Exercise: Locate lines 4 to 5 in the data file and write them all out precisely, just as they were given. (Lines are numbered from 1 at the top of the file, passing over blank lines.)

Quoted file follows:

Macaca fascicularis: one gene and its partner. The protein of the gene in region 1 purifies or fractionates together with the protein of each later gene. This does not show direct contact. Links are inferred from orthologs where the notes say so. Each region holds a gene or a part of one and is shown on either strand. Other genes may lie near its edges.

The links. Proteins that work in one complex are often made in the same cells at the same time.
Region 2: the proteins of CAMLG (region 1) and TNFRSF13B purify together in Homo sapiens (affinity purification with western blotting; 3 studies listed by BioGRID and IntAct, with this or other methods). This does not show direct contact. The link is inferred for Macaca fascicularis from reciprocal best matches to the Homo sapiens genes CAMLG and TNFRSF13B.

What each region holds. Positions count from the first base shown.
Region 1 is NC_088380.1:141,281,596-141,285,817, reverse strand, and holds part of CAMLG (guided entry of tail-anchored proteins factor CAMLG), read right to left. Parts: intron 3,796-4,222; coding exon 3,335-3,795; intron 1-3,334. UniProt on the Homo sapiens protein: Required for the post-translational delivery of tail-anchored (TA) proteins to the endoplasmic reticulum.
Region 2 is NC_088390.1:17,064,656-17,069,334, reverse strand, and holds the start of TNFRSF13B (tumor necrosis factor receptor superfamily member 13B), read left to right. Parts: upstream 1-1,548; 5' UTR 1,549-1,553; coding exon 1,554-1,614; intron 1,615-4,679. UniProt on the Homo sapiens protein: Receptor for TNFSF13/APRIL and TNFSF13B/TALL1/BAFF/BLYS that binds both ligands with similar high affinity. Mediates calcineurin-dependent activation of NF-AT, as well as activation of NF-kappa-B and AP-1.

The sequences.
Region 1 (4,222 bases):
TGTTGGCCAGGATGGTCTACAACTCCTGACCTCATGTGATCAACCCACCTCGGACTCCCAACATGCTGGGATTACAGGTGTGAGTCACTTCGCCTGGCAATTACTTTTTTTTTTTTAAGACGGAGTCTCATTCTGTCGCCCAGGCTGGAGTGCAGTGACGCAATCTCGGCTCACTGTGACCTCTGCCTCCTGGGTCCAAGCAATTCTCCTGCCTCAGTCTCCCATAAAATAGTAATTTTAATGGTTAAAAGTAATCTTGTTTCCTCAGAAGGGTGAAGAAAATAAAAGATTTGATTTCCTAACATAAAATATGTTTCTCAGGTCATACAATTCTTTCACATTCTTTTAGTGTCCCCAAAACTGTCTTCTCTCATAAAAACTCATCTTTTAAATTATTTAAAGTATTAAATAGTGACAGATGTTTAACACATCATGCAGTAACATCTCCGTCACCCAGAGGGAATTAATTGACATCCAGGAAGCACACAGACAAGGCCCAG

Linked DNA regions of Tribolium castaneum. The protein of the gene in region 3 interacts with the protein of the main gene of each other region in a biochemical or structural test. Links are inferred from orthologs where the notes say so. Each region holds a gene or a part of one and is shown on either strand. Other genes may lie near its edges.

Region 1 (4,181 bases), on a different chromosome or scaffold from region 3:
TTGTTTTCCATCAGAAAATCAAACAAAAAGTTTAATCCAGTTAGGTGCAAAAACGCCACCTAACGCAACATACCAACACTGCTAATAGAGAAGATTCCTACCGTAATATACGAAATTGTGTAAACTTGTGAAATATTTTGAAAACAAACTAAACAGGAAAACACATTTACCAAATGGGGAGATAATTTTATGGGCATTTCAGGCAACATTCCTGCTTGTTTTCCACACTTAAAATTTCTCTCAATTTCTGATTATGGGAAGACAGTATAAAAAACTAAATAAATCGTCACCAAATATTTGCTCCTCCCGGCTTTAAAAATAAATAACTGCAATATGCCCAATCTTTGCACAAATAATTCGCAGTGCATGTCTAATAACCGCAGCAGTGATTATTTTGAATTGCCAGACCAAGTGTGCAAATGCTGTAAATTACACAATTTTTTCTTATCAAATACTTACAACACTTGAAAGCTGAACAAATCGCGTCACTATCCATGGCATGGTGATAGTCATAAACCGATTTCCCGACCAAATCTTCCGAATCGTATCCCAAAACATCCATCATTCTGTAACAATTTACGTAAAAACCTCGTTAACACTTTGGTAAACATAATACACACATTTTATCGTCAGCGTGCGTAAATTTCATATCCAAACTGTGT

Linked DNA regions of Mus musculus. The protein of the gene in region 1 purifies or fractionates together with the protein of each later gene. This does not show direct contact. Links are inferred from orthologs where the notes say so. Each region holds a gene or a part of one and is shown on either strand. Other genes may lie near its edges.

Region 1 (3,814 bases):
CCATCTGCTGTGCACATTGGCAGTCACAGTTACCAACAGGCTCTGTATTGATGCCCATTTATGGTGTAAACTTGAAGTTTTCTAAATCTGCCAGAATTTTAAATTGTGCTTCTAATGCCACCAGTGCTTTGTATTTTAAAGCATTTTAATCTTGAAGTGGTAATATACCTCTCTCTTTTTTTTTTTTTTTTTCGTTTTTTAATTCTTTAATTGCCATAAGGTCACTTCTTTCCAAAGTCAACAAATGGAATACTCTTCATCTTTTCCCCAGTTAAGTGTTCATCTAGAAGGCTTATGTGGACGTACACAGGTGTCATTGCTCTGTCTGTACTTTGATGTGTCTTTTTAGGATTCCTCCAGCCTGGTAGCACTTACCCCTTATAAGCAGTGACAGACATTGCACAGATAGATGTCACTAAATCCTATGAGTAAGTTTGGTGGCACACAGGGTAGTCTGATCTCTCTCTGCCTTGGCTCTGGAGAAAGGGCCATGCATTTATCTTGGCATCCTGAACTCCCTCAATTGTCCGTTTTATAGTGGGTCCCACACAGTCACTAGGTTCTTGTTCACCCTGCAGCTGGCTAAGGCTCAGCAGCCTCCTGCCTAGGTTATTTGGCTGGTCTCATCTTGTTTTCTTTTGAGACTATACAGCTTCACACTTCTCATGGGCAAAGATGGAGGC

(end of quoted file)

What each region holds. Positions count from the first base shown.
Region 1 is NC_088380.1:141,281,596-141,285,817, reverse strand, and holds part of CAMLG (guided entry of tail-anchored proteins factor CAMLG), read right to left. Parts: intron 3,796-4,222; coding exon 3,335-3,795; intron 1-3,334. UniProt on the Homo sapiens protein: Required for the post-translational delivery of tail-anchored (TA) proteins to the endoplasmic reticulum.